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Marrano Universalism: Benjamin, Derrida, and Buck‑Morss on the Condition of Universal Exile

The following paper was presented at the 2015 Telos Conference, held on February 13–15, 2015, in New York City. For additional details about the conference, please visit the Telos-Paul Piccone Institute website.

In my short essay, I would like to outline a new strategy of the universalization of history, which emerges from the analysis of modern Jewish practice of philosophizing. I call it a Marrano strategy, by building an analogy between the religious practices of the late-medieval Sephardic Jewry, which was forced to convert to Christianity but kept Judaism “undercover,” and the philosophical intervention of modern Jewish thinkers who spoke the seemingly universal idiom of Western philosophy but, at the same time, impregnated it “secretly” with motives deriving from their “particular” background.[1] Yet, they did not do it in order to abolish the universalist perspective, but to transform it; for the last heirs of this “Marrano” line, Walter Benjamin and Jacques Derrida, the proper universalism amounts to an after-Babel project of mending the broken whole from within, horizontally, without assuming the lofty position of a general meta-language, but through the effort of multi-linguality.

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Is Linguistic Justice Translatable? On the Significance of Translation for Universal History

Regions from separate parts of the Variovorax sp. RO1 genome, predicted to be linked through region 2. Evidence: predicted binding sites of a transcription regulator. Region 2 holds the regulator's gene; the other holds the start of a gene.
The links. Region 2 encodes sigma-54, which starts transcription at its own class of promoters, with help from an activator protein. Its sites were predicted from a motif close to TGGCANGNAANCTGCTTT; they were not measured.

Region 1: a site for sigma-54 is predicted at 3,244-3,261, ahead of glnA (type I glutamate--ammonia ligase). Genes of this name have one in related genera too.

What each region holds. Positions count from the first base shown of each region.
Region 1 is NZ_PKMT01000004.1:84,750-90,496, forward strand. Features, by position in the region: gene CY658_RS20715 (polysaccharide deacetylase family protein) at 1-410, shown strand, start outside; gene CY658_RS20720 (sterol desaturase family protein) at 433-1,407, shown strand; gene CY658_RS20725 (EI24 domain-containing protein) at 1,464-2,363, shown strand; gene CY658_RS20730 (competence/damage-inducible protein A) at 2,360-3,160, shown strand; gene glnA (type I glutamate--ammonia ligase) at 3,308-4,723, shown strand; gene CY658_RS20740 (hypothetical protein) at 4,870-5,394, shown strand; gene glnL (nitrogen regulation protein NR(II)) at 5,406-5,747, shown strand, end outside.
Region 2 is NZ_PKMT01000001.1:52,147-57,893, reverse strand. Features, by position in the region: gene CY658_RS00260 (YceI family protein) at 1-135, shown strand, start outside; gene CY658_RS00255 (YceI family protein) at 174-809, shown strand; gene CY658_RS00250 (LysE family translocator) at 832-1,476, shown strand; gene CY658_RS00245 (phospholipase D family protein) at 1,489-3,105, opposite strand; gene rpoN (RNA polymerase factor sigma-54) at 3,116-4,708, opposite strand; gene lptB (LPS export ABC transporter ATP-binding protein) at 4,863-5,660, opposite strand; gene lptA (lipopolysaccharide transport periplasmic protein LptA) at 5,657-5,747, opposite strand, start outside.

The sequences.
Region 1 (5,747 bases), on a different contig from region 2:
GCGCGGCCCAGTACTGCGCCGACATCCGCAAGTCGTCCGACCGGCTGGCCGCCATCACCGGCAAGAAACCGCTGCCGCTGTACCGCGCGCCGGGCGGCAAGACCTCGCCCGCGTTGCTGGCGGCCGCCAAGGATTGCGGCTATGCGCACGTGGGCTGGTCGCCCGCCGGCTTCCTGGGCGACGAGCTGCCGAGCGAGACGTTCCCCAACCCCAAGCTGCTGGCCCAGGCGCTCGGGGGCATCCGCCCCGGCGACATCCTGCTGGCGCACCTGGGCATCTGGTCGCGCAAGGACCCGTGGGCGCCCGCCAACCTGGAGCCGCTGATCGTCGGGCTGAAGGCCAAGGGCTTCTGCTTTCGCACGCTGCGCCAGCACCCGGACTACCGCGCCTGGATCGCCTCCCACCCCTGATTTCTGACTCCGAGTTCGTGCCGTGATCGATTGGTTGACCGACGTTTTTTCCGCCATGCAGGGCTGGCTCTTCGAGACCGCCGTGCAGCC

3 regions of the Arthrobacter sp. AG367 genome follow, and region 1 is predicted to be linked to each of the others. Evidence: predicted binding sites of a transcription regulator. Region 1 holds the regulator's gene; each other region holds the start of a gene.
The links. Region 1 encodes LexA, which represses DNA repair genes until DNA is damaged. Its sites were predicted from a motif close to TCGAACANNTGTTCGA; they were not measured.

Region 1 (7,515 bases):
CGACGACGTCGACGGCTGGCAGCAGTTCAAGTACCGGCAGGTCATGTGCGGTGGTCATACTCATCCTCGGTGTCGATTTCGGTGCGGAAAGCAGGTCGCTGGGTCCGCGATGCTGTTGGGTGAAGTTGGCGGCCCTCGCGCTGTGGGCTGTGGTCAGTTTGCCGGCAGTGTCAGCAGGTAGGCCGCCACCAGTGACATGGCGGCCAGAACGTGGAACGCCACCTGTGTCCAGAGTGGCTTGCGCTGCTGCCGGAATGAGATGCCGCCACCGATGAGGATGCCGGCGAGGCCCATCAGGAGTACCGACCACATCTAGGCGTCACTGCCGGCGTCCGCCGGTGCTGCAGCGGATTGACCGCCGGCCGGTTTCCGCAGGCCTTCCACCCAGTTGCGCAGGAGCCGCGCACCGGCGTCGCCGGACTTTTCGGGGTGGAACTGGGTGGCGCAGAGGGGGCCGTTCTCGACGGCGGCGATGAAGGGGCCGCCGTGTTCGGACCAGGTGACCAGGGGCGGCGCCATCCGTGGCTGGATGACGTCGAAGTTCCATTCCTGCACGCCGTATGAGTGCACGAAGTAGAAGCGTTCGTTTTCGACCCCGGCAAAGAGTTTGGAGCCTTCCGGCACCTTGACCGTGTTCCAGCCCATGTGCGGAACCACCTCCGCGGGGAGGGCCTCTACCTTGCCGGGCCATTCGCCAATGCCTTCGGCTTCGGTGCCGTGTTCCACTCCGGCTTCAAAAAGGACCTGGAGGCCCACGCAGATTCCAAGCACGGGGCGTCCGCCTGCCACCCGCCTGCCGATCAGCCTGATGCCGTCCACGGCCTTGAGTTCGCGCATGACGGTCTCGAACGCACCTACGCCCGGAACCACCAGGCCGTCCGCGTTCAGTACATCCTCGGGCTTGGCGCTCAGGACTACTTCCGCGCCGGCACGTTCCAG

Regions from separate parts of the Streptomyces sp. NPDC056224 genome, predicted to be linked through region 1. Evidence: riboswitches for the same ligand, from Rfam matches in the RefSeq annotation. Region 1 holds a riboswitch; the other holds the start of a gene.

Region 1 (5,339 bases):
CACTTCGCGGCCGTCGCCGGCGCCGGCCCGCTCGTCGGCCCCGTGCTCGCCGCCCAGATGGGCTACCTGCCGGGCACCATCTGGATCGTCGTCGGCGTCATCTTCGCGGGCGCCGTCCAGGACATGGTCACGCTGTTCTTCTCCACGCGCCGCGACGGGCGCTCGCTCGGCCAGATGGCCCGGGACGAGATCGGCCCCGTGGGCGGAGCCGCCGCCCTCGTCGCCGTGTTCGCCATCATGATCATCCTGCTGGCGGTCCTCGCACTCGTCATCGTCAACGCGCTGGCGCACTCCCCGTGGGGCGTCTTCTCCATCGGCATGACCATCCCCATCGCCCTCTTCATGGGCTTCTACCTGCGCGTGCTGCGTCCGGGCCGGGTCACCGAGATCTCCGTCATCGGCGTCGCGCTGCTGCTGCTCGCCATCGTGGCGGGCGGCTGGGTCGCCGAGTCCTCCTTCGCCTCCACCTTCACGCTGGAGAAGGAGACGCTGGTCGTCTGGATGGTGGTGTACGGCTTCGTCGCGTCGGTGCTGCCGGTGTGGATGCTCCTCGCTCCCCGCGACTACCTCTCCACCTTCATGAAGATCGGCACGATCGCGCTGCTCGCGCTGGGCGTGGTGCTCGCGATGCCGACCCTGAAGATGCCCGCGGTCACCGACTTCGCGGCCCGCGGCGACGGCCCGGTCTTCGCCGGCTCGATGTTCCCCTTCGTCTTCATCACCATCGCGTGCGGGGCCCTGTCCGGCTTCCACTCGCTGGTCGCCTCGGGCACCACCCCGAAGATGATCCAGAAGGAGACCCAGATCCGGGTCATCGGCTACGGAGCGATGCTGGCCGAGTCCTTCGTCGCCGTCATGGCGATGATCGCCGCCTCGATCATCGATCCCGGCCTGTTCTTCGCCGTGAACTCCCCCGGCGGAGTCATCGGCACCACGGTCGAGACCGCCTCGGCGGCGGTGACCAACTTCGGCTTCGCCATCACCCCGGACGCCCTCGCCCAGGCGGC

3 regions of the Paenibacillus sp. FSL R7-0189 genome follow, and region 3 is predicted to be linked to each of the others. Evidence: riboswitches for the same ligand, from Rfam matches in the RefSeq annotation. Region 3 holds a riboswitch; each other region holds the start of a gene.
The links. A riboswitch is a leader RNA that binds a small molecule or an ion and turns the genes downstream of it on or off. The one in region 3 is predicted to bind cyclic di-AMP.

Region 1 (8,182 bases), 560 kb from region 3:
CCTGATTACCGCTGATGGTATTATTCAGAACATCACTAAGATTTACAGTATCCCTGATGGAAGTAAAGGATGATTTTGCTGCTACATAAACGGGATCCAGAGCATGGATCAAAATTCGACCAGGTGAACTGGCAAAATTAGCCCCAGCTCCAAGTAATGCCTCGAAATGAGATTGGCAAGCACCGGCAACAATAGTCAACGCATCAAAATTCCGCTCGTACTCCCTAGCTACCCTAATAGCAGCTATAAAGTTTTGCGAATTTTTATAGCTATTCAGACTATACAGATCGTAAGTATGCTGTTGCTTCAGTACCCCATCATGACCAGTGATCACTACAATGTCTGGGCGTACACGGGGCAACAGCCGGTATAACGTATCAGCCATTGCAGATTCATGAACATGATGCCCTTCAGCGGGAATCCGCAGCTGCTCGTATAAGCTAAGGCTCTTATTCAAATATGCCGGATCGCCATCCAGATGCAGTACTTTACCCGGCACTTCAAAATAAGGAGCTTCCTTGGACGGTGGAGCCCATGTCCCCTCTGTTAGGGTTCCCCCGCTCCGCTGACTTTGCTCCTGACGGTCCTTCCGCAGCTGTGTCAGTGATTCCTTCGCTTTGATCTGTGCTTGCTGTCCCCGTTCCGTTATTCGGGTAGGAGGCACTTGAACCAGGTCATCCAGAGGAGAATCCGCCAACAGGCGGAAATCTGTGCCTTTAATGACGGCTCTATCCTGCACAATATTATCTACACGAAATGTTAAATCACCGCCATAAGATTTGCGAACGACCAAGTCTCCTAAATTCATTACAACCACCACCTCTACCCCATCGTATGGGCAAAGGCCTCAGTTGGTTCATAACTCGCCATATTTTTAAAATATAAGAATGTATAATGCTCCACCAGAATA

The aim of this short paper is to offer a critical response to Philippe Van Parijs concerning his notion of linguistic justice as worked out most extensively in his book Linguistic Justice for Europe and for the World (2011). I thus begin by elucidating his conception of linguistic justice by presenting two basic theses on which it rests: first, he attempts to demonstrate the need for a lingua franca in the “globalized” (or rather “globalizing”) world today (i.e., advocating a common language for the entire world); and second, he seeks to justify the exceptional and unprecedented position the English language is now in to serve as the de facto lingua franca for this globalizing world. Given the general theme of history for this conference, I shall present Van Parijs’ thoughts with a particular focus on its historical aspects and implications. Accordingly, the first part of my discussion will center on the idea of lingua franca in relation to history. As a critical response to Van Parijs’ view, I subsequently take up the question of translation and discuss in the second part the significant role translation can and must play in our contemporary, multilingual world. Such an analysis will be carried out by examining some of the important contributions made in the hermeneutic tradition on the question of translation. In particular, the works of George Steiner, John Sallis, and Paul Ricoeur will be considered. By doing so, I wish to demonstrate in this paper that it is not English as the lingua franca that serves linguistic justice, but rather our openness to translation that must be seen as a fundamental principle of linguistic justice.